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Embossing Powder and heat

18 posts in this topic

Posted

Want to try the embossing powder for my interior carpet. My wife is into crafting. She says you need to heat the embossing powder after applying to make it stand out. Has anybody done this? Thanks in advance for any help and advice.

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Posted

Try it on some spare styrene with and without heat and see what effect it has. Let us know how it comes out.

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Posted

Plastic spoons are free at the Golden Arches.

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Posted

I did do it for floormats with thier versamark adheasive an the heat gun designed for it, girlfriend already had the setup. It works but the colored powder I used turned white where it lost it's coloring. Stuck pretty good an it was a rubber look. I did record a video but since it whited out I didn't post it. With any other heatgun or even embossing heater I still would put the part on a wet cloth to help. Just use heat that can focus on a small area.

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Posted

My wife has used heat on embossing powders in her crafting. She says it is what she does to "set" the embossing powder. She uses what she calls "special" adhesive with the powder. Working in small sections,I just use paint (roughly the same color as the powder I am using) and pour the powder onto it. Continue with small sections until everything is done. It stays in place very well when the paint dries. Modelers and crafters use embossing powders for different reasons. Generally, we don't mess with ours too much after the model is complete. Here is an example of embossing powder over paint.

DSC 0330

 

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Posted

 First time I used it I tried heat.  It warped the piece, now just use paint.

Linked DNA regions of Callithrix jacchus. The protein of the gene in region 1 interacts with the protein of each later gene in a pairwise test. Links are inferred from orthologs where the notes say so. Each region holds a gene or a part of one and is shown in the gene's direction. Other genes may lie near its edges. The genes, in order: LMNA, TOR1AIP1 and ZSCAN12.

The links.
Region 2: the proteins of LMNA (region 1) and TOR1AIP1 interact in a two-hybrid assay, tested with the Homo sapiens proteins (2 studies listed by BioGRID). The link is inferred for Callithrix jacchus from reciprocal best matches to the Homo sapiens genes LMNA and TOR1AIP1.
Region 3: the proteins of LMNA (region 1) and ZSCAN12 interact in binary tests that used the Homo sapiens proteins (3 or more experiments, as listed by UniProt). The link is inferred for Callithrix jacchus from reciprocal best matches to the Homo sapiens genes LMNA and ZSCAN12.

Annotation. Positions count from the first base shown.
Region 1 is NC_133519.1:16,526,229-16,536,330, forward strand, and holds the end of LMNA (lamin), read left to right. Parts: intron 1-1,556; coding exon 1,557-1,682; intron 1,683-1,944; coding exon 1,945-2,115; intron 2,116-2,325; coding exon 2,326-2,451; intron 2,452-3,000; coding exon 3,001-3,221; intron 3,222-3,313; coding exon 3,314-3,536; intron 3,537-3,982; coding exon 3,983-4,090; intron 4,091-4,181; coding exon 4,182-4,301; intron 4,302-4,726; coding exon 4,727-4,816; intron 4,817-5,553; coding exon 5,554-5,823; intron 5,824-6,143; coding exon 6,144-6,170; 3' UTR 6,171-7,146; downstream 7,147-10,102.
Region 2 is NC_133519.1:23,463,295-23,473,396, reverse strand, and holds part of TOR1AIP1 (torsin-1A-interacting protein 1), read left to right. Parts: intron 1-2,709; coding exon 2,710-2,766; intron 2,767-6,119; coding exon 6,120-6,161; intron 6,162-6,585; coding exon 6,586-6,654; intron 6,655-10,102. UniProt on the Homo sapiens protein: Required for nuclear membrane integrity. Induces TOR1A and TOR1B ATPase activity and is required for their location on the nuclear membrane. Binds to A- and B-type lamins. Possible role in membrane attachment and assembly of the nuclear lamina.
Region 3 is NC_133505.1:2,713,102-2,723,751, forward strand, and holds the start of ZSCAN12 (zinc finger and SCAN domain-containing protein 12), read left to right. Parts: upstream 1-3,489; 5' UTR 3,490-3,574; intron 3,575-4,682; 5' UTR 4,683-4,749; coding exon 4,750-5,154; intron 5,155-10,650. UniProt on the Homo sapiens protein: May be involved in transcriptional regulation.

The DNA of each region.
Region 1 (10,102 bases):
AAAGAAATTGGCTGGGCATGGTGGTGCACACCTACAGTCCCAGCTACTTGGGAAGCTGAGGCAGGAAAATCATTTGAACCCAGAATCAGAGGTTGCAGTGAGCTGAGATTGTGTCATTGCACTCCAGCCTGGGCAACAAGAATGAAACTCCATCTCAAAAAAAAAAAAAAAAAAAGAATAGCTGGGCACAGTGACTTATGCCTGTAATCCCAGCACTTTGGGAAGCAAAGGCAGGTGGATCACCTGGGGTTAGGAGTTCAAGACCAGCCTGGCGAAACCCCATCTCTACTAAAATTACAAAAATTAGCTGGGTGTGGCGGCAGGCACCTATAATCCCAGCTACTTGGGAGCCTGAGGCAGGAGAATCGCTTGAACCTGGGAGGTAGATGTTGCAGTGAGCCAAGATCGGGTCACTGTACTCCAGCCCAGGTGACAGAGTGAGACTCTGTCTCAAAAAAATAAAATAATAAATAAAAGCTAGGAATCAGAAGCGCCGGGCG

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Posted

Embossing powder is a craft product that is designed to be set by heating.

It is by chance that some industrious modeler discovered that it makes a realistic looking carpet for scale models.

Heat doesn't play well with polystyrene plastic, so heat is not an option for us.

I personally use slightly thinned white glue, (Elmer's) to apply mine.

 

Steve

 

DSCN5923

DSCN4576

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Posted

I'll echo what everyone else has said on here about embossing powder. It looks much more in scale than flocking------especially for 1/24-25th scale. No, heat against plastic is never a good idea, unless you like nice and warped parts! :P

I try to use first a paint that's close to what I'm going to be using, then apply the flocking in blocks. I'll then go back and touch up any thin spots as needed.

PC285331
PC285333

Sometimes I'll paint (airbrush) over the powder if I want a certain shade for instance that the powder doesn't have------in this case the '59 Chevy I did, I wanted a somewhat duller red than what the powder was showing.

P2014996.JPG
Pb285488

BTW, I've had no problem with the powder "shedding" and such after I put it on. It's a good idea to apply it with your paint as wet as possible, and then dump away any excess.

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Posted

For those of you that answered my question about the heat and the embossing powder, I thank you.  For those of you that replied try it and let us know or free spoons at the golden arches shame on you.  As you can see from the number of posts I am somewhat new to the site.  I also am very intimidated by what you guys can accomplish.  I am just trying to learn so that maybe some day I can approach the perfection displayed on here.  In the past I would private message Harry P and he always graciously answered and never made me feel bad.  This is the first time to ask a question publicly.  I'm not sure about asking again.